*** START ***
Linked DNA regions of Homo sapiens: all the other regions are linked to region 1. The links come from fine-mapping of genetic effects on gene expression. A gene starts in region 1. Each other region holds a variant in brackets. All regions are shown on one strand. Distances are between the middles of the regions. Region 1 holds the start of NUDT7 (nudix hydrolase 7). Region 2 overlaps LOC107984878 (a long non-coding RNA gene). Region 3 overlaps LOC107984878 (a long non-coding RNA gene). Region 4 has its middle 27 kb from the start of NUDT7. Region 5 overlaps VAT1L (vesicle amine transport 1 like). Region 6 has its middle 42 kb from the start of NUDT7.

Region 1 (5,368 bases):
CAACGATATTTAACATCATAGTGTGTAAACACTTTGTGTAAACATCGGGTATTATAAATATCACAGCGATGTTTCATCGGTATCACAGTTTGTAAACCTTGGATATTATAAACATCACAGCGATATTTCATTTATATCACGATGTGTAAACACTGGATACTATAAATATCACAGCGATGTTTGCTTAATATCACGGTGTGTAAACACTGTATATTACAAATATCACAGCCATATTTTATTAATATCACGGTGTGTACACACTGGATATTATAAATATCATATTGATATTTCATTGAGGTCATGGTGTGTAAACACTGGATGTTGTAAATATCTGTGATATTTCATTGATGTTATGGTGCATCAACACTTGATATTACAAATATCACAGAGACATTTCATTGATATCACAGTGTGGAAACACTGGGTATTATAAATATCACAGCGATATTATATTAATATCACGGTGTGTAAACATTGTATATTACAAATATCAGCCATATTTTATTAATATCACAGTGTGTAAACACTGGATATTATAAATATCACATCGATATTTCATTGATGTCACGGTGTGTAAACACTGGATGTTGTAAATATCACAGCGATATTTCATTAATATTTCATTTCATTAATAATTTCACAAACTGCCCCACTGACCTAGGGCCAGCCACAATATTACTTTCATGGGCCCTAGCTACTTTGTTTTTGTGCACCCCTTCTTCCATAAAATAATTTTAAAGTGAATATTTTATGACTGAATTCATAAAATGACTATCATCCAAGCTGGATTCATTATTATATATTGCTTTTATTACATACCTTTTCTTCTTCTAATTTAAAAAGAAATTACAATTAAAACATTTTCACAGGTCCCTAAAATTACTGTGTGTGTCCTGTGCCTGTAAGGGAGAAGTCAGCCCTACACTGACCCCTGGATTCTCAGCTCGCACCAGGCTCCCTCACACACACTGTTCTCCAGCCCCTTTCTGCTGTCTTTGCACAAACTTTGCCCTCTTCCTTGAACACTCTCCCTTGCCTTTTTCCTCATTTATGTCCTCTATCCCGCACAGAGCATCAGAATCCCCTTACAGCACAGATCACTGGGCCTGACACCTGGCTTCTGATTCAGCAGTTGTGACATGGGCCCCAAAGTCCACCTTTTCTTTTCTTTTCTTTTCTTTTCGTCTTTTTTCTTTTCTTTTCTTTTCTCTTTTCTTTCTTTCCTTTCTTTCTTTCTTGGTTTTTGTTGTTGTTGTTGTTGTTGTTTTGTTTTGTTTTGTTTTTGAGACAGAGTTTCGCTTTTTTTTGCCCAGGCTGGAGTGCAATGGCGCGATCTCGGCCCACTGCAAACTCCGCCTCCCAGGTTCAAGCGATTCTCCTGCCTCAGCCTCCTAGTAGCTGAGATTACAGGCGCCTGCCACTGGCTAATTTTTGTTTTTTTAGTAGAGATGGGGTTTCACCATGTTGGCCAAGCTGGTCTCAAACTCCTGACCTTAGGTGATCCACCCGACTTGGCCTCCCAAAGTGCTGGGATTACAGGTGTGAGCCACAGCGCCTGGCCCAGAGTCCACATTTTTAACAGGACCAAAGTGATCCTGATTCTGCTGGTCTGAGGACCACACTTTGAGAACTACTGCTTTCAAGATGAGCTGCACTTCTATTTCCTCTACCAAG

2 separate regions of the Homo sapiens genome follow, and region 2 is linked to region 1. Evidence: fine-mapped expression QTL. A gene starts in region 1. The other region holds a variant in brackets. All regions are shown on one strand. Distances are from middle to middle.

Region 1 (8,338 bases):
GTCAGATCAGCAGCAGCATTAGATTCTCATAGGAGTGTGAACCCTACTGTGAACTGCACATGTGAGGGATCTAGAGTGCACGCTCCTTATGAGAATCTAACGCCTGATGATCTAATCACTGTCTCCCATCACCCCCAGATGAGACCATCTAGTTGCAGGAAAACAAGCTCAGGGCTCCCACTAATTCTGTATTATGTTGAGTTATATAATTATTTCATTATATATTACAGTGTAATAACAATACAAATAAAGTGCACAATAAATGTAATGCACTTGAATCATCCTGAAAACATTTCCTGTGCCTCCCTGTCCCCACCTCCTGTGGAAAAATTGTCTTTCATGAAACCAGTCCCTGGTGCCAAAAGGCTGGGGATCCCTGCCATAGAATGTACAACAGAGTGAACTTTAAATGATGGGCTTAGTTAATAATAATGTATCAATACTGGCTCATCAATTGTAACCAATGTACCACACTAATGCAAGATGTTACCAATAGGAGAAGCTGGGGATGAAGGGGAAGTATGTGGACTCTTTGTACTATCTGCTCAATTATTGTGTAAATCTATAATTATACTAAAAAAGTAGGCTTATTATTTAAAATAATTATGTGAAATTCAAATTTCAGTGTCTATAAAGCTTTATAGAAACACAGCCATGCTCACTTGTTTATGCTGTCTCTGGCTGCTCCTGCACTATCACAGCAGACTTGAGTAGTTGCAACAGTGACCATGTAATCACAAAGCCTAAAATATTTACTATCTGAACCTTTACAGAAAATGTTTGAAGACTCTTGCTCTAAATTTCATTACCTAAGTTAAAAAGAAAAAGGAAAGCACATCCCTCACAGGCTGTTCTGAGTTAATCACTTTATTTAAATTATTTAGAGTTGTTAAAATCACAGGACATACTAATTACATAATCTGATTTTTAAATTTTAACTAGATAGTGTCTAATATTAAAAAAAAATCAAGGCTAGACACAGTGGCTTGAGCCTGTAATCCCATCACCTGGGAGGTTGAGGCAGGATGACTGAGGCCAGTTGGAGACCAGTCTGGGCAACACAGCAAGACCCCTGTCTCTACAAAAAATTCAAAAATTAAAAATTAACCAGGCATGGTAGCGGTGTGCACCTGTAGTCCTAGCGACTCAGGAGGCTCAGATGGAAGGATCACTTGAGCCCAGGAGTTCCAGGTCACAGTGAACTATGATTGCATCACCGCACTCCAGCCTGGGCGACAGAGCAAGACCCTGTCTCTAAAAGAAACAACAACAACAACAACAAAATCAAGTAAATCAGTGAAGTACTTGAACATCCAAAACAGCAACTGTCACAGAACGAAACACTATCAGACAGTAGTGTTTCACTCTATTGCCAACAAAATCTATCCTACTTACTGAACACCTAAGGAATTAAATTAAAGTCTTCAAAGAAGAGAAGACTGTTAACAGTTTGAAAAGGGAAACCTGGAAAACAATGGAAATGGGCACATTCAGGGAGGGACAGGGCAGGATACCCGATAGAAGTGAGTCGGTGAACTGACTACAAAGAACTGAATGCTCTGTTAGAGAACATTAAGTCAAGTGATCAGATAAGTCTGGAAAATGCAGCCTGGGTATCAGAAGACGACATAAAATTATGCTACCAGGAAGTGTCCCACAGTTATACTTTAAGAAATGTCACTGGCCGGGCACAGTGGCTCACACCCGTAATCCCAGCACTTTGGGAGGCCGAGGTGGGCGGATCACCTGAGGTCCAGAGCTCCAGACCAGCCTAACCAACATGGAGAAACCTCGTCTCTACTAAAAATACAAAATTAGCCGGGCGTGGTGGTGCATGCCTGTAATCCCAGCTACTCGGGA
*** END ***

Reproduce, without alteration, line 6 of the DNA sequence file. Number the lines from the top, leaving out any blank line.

GTCAGATCAGCAGCAGCATTAGATTCTCATAGGAGTGTGAACCCTACTGTGAACTGCACATGTGAGGGATCTAGAGTGCACGCTCCTTATGAGAATCTAACGCCTGATGATCTAATCACTGTCTCCCATCACCCCCAGATGAGACCATCTAGTTGCAGGAAAACAAGCTCAGGGCTCCCACTAATTCTGTATTATGTTGAGTTATATAATTATTTCATTATATATTACAGTGTAATAACAATACAAATAAAGTGCACAATAAATGTAATGCACTTGAATCATCCTGAAAACATTTCCTGTGCCTCCCTGTCCCCACCTCCTGTGGAAAAATTGTCTTTCATGAAACCAGTCCCTGGTGCCAAAAGGCTGGGGATCCCTGCCATAGAATGTACAACAGAGTGAACTTTAAATGATGGGCTTAGTTAATAATAATGTATCAATACTGGCTCATCAATTGTAACCAATGTACCACACTAATGCAAGATGTTACCAATAGGAGAAGCTGGGGATGAAGGGGAAGTATGTGGACTCTTTGTACTATCTGCTCAATTATTGTGTAAATCTATAATTATACTAAAAAAGTAGGCTTATTATTTAAAATAATTATGTGAAATTCAAATTTCAGTGTCTATAAAGCTTTATAGAAACACAGCCATGCTCACTTGTTTATGCTGTCTCTGGCTGCTCCTGCACTATCACAGCAGACTTGAGTAGTTGCAACAGTGACCATGTAATCACAAAGCCTAAAATATTTACTATCTGAACCTTTACAGAAAATGTTTGAAGACTCTTGCTCTAAATTTCATTACCTAAGTTAAAAAGAAAAAGGAAAGCACATCCCTCACAGGCTGTTCTGAGTTAATCACTTTATTTAAATTATTTAGAGTTGTTAAAATCACAGGACATACTAATTACATAATCTGATTTTTAAATTTTAACTAGATAGTGTCTAATATTAAAAAAAAATCAAGGCTAGACACAGTGGCTTGAGCCTGTAATCCCATCACCTGGGAGGTTGAGGCAGGATGACTGAGGCCAGTTGGAGACCAGTCTGGGCAACACAGCAAGACCCCTGTCTCTACAAAAAATTCAAAAATTAAAAATTAACCAGGCATGGTAGCGGTGTGCACCTGTAGTCCTAGCGACTCAGGAGGCTCAGATGGAAGGATCACTTGAGCCCAGGAGTTCCAGGTCACAGTGAACTATGATTGCATCACCGCACTCCAGCCTGGGCGACAGAGCAAGACCCTGTCTCTAAAAGAAACAACAACAACAACAACAAAATCAAGTAAATCAGTGAAGTACTTGAACATCCAAAACAGCAACTGTCACAGAACGAAACACTATCAGACAGTAGTGTTTCACTCTATTGCCAACAAAATCTATCCTACTTACTGAACACCTAAGGAATTAAATTAAAGTCTTCAAAGAAGAGAAGACTGTTAACAGTTTGAAAAGGGAAACCTGGAAAACAATGGAAATGGGCACATTCAGGGAGGGACAGGGCAGGATACCCGATAGAAGTGAGTCGGTGAACTGACTACAAAGAACTGAATGCTCTGTTAGAGAACATTAAGTCAAGTGATCAGATAAGTCTGGAAAATGCAGCCTGGGTATCAGAAGACGACATAAAATTATGCTACCAGGAAGTGTCCCACAGTTATACTTTAAGAAATGTCACTGGCCGGGCACAGTGGCTCACACCCGTAATCCCAGCACTTTGGGAGGCCGAGGTGGGCGGATCACCTGAGGTCCAGAGCTCCAGACCAGCCTAACCAACATGGAGAAACCTCGTCTCTACTAAAAATACAAAATTAGCCGGGCGTGGTGGTGCATGCCTGTAATCCCAGCTACTCGGGA